A few weeks after my wedding, I had seen only a handful of photos from the big day. But of that sampling, one stood out as my clear favorite.
At a glance, it’s your typical wedding portrait. I’m standing next to my husband, his arm wrapped around my waist. My wedding gown is fanned out neatly behind me and my bouquet is anchored to my hipbone (just how all the wedding professionals instructed me to hold it).
But instead of a big goofy grin, I’m sporting a white face mask. Beside me, my husband is in a black mask adorned with a white bow tie.
I wasn’t going to pretend, even for the pictures, that we weren’t getting married in the middle of a pandemic.
How could I? The pandemic had consumed my mind for almost five months leading up to our August wedding date. It was going to leave its mark one way or another, and I opted, er, tried to embrace it.
During planning crunch time, I had to learn to roll with the changes. It wasn’t easy. But it was going to be OK that hand sanitizer pumps were royal blue and didn’t match any of my other décor. It was going to be OK that the sign we printed letting guests know we had masks available wasn’t quite the same as the others.
Here are other steps we took to err on the side of caution.
- We tied the knot just before Omaha’s mask mandate went into effect. While masks weren’t required — and we didn’t feel like we could force guests to wear them — we still provided disposable masks. We wanted to at least give friends and family the tools to stay safe.
- I bought two large pumps of hand sanitizer for the guest book tables at church and at the reception. To make clean hands a little more fun, I printed labels for the bottles that said, “Spread love not germs.”
- I planned on filling two small baskets with items guests might need in a pinch — pain reliever, antacids, floss sticks, hairspray — and setting them in the restrooms. But we scrapped the baskets to avoid anything communal.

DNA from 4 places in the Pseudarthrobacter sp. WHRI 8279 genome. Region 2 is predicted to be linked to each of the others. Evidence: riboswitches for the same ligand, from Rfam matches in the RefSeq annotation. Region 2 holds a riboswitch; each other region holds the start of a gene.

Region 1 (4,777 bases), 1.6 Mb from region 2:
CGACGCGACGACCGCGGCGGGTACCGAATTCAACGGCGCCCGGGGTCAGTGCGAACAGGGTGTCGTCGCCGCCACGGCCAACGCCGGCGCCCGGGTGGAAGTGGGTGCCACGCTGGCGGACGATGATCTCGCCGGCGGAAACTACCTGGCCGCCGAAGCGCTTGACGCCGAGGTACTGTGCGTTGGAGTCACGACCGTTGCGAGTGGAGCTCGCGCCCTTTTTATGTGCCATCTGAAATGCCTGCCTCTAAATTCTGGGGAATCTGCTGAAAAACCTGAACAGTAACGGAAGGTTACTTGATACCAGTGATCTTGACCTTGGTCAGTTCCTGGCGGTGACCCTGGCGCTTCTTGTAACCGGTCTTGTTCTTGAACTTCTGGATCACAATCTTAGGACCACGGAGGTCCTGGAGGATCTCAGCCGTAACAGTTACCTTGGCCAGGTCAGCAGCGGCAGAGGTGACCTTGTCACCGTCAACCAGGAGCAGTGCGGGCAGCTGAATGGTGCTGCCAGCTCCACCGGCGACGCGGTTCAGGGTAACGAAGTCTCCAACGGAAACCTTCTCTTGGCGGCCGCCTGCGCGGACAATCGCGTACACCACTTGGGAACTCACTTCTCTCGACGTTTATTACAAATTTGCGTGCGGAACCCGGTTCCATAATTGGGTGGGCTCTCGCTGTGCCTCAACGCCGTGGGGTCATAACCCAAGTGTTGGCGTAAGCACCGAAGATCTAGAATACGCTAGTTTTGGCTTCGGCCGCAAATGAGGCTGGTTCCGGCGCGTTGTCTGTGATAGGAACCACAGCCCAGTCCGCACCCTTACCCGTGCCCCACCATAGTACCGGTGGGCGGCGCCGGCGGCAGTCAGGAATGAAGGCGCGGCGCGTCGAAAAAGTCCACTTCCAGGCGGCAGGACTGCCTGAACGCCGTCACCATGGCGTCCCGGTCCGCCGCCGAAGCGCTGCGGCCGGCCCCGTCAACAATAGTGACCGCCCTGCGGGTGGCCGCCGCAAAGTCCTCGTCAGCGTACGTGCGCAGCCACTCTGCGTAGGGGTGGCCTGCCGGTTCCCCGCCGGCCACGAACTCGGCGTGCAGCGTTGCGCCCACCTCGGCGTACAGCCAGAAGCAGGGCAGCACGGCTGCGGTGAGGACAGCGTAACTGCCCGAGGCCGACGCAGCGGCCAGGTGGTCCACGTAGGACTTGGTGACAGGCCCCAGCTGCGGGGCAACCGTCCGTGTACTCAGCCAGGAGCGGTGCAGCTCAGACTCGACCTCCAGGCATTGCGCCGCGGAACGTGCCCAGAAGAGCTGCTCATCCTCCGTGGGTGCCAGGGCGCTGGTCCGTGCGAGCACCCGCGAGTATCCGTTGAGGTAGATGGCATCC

- To avoid lines and crowds, I revamped our guest book. I planned on having guests take and sign Polaroid photos before sticking them in a book. Instead, we opted for a traditional guest book. We had three pens, hand sanitizer and a helper at the table who sanitized the pens.
- Our venue made COVID-related changes, too. The caterer revamped the food line to keep guests from feeling trapped in a big line. Extra staff wiped down high-touch surfaces. All beverages, including water and coffee, were served from behind the bar. Both of our snack items, popcorn and pretzels, were served by catering staff. Mints and nuts, typically self-serve on the cake table, were scooped onto each plate. Staff was accommodating, too, when I asked for tables to be spaced farther apart.
Despite those precautions, I still spent nights dreaming about the wedding and everything that could go wrong. I still spent my days scratching at stress-induced hives.
As we inched closer to our date, I was constantly asking my now-husband if we were doing the right thing. Are we being irresponsible? What happens if one of our loved ones winds up sick? Could the priest just marry us at the rehearsal? Or should we just cancel it right now?
My nerves faded away as soon as we got hair and makeup rolling. And once I had time to look around at the ceremony and reception, I saw how smart our guests were. Many sported masks. Most out-of-towners stayed home, as did some who had possible exposure to the virus or who felt under the weather.
Two weeks later, no one tested positive or reported any symptoms.
It was a hard decision to stick with our date. Looking back, I’m happy we did. We got so lucky, and I’m incredibly grateful.